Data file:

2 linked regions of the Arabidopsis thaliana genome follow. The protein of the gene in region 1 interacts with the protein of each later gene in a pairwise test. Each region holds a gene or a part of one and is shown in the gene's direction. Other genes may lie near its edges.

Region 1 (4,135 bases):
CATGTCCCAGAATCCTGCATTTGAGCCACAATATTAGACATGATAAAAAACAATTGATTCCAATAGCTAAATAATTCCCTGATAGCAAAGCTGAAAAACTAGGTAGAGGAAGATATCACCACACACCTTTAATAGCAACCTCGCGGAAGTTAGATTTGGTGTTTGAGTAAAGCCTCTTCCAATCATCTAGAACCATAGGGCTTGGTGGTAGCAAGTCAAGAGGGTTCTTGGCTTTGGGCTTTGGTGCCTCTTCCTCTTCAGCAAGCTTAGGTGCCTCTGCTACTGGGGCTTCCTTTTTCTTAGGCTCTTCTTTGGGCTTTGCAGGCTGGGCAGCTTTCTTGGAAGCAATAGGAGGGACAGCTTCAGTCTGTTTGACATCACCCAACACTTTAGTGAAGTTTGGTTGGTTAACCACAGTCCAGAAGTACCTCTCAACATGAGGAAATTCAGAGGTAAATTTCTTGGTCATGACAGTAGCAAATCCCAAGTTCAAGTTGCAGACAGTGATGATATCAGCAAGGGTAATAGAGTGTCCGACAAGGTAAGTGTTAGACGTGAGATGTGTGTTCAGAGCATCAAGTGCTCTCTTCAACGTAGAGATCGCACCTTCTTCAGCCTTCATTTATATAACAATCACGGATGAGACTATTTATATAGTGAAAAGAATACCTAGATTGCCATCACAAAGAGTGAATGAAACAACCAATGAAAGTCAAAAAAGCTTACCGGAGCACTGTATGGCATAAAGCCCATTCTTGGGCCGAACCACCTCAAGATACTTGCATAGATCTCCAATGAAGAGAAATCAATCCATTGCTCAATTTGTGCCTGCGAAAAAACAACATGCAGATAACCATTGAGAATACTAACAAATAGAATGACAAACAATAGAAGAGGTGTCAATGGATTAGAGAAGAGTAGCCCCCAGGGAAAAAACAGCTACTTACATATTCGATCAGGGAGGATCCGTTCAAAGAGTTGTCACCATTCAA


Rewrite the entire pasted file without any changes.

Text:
2 linked regions of the Arabidopsis thaliana genome follow. The protein of the gene in region 1 interacts with the protein of each later gene in a pairwise test. Each region holds a gene or a part of one and is shown in the gene's direction. Other genes may lie near its edges.

Region 1 (4,135 bases):
CATGTCCCAGAATCCTGCATTTGAGCCACAATATTAGACATGATAAAAAACAATTGATTCCAATAGCTAAATAATTCCCTGATAGCAAAGCTGAAAAACTAGGTAGAGGAAGATATCACCACACACCTTTAATAGCAACCTCGCGGAAGTTAGATTTGGTGTTTGAGTAAAGCCTCTTCCAATCATCTAGAACCATAGGGCTTGGTGGTAGCAAGTCAAGAGGGTTCTTGGCTTTGGGCTTTGGTGCCTCTTCCTCTTCAGCAAGCTTAGGTGCCTCTGCTACTGGGGCTTCCTTTTTCTTAGGCTCTTCTTTGGGCTTTGCAGGCTGGGCAGCTTTCTTGGAAGCAATAGGAGGGACAGCTTCAGTCTGTTTGACATCACCCAACACTTTAGTGAAGTTTGGTTGGTTAACCACAGTCCAGAAGTACCTCTCAACATGAGGAAATTCAGAGGTAAATTTCTTGGTCATGACAGTAGCAAATCCCAAGTTCAAGTTGCAGACAGTGATGATATCAGCAAGGGTAATAGAGTGTCCGACAAGGTAAGTGTTAGACGTGAGATGTGTGTTCAGAGCATCAAGTGCTCTCTTCAACGTAGAGATCGCACCTTCTTCAGCCTTCATTTATATAACAATCACGGATGAGACTATTTATATAGTGAAAAGAATACCTAGATTGCCATCACAAAGAGTGAATGAAACAACCAATGAAAGTCAAAAAAGCTTACCGGAGCACTGTATGGCATAAAGCCCATTCTTGGGCCGAACCACCTCAAGATACTTGCATAGATCTCCAATGAAGAGAAATCAATCCATTGCTCAATTTGTGCCTGCGAAAAAACAACATGCAGATAACCATTGAGAATACTAACAAATAGAATGACAAACAATAGAAGAGGTGTCAATGGATTAGAGAAGAGTAGCCCCCAGGGAAAAAACAGCTACTTACATATTCGATCAGGGAGGATCCGTTCAAAGAGTTGTCACCATTCAA